Much more needs to be done to persuade industry of the economic benefits to be gained from innovation, and of working in collaboration with university departments. In Australia, The Business/Higher Education Round Table developed a strategic plan for 2015 – 2017 with three key components – leadership (governance, workshops), advocacy (establish KPIs and monitor performance through scorecard, continued consultation with stakeholders), and showcase (raise media awareness, promote and recognize successes).

Universities Australia also has a National Strategy on Work Integrated Learning in University Education.  Work Integrated Learning (WIL) is an “umbrella term for a range of approaches and strategies that integrate theory with the practice of work within a purposefully designed curriculum”.  It aims to target barriers, boost enablers and expand opportunities to partner in WIL from the perspectives of universities, employers and students.  The Strategy has also been developed recognising tight budgetary context.

So, if we recognize that efforts are harnessed and focussed by fostering the right conditions for these to flourish and appreciate that work placements can be heavily staff intensive for the university (and industry) stakeholders, how best to manage the experience?

  • Manage the Work Integrated Learning experience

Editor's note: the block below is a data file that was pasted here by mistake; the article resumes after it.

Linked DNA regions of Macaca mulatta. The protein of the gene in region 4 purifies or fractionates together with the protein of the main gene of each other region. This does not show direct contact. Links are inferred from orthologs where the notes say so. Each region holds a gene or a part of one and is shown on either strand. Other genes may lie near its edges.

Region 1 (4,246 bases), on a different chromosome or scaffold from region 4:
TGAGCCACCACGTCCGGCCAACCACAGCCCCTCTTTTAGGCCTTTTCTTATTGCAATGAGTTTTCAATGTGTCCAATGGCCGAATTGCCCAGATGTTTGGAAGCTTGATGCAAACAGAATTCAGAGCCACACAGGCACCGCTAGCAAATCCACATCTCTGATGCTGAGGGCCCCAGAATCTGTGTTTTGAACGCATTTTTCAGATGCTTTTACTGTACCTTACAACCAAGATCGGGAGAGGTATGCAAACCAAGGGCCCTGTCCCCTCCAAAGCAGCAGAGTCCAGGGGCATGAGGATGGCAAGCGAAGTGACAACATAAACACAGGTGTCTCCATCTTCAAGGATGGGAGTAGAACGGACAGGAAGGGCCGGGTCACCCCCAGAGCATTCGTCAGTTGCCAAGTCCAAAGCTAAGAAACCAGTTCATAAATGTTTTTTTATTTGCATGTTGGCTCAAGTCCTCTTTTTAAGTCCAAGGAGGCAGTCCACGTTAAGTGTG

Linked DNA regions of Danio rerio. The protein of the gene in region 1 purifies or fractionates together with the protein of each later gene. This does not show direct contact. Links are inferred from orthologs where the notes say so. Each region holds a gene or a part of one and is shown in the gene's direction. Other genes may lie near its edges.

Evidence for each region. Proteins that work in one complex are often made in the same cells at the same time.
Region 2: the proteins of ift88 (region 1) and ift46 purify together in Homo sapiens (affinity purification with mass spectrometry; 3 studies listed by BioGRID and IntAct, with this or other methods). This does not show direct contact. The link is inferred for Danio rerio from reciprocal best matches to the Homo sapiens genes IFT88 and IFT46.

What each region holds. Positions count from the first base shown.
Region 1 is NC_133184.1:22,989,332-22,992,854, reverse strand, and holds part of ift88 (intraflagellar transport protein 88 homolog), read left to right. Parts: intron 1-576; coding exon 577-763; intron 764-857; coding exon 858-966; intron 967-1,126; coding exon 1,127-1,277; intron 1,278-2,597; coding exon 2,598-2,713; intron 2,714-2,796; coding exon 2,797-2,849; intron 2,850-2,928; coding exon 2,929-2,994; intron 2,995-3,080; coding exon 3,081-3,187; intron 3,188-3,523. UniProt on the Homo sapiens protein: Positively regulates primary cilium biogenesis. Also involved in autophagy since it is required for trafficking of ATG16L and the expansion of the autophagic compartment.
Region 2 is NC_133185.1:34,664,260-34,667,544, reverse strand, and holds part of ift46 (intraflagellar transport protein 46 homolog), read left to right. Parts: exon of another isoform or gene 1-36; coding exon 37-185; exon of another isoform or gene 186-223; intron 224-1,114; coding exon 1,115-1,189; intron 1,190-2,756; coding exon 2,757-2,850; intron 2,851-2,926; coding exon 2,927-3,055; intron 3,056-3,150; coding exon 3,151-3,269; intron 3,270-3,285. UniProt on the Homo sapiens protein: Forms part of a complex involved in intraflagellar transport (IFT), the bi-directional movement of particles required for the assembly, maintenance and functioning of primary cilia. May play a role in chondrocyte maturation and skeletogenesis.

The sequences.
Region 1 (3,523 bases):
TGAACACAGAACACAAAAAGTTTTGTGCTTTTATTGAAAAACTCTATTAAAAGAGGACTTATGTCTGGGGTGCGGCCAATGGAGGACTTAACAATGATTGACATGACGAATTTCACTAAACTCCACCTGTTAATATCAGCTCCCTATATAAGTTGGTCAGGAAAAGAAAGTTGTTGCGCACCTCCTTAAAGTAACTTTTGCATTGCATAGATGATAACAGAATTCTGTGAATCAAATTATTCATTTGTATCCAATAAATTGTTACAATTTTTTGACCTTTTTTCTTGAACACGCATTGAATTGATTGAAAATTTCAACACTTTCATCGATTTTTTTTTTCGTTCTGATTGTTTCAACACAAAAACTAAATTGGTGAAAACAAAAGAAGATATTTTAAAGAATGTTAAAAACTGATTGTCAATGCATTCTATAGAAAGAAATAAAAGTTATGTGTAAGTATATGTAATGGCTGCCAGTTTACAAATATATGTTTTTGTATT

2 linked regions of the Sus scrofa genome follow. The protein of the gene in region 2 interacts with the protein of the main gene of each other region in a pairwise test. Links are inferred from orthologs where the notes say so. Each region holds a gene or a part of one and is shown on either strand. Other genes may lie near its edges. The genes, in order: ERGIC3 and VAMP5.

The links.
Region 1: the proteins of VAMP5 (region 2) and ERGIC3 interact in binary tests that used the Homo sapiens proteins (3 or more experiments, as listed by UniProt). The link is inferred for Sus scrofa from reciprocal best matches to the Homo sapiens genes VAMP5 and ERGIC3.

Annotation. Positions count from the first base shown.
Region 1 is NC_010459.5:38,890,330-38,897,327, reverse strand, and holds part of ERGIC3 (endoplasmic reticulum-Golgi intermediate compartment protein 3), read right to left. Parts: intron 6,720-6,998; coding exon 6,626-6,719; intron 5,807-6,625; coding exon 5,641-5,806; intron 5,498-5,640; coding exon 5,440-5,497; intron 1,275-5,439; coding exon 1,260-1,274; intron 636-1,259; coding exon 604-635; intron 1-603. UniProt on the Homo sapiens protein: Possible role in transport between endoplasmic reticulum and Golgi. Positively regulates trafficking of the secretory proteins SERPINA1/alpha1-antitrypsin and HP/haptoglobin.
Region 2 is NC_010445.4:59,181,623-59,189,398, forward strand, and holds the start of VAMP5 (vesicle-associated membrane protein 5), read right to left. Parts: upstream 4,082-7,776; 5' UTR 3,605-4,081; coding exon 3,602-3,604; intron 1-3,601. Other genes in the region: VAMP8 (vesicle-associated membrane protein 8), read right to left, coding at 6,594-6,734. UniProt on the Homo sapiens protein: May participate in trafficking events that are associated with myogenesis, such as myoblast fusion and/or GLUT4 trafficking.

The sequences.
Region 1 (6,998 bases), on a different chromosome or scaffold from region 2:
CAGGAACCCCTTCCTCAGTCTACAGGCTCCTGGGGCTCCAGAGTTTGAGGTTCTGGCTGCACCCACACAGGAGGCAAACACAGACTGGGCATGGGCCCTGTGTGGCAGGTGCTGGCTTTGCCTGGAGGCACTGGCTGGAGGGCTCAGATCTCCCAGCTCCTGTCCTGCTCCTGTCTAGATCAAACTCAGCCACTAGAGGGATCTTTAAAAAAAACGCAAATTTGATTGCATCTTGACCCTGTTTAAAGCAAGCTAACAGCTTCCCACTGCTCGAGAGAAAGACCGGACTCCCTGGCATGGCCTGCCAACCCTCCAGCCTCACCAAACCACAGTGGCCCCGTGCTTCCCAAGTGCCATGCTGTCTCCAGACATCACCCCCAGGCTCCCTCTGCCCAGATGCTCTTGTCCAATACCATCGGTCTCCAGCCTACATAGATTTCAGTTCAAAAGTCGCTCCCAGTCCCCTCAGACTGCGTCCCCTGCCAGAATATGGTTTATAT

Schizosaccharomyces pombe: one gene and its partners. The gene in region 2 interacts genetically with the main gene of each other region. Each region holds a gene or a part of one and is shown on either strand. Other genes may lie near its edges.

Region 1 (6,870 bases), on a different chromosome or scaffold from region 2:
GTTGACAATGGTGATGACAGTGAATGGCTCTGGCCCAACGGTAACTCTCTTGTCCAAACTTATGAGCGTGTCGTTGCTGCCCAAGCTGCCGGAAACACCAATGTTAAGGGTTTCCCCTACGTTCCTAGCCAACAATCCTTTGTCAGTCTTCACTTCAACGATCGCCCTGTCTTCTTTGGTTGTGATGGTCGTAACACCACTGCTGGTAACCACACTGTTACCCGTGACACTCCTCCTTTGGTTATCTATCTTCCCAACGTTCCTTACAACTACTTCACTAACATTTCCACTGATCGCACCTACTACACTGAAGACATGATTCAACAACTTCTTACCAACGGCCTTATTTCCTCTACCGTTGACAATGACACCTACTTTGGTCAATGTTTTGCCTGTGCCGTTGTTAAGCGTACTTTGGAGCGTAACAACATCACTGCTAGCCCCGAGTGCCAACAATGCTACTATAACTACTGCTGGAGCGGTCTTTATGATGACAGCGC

In order to manage something, you also need to be able to quantify it.  In order to ensure that the number of students having a positive WIL experience increases, you need to be able to measure this.  In order to ensure that a greater portion of industry partners are gaining positive experiences, it is important to be able to record this feedback.

Technology now allows us to develop data in areas where this had previously been highly cumbersome, if not impossible.   The ability to record feedback from the Work Integrated Learning experience throughout the process allows for the possibility to review (amongst other things): if expectations prior to commencement were aligned with the reality of the WIL; if there are supervisors/mentors from industry with outlying scores from students; if there are some faculties with outlying scores as compared to others in their field – positive outliners can be replicated and consistent low outliners can be coached or replaced.

I am not referring to the ability of using this data to improve the student experience on the individual level.  While the data might have such value, this can be determined on a local level. This is about generating high level data that can be used to identify trends across time, across the higher education sector and across industry.

This is a lot more than preparation for a benchmarking exercise – it is about creating data that cannot be captured on a purely local level.  This data would facilitate an improved management of the experience but it is also important for supporting the need to showcase best practices in order to attract industry partners.  This enables the transition from ad-hoc or anecdotal success stories to evidence-based justification.

The daunting gap between learning and earning is something that not only affects the individual student – it has a significant impact on all of us.  The more daunting the gap for the student, the more likely there is a non-alignment between the higher education sector, industry and government.  By capturing data from this experience, we have the ability to carry out high-level management of the process and thereby take corrective actions in order to reduce the gap.

Cristo Mastoroudes – Senior Consultant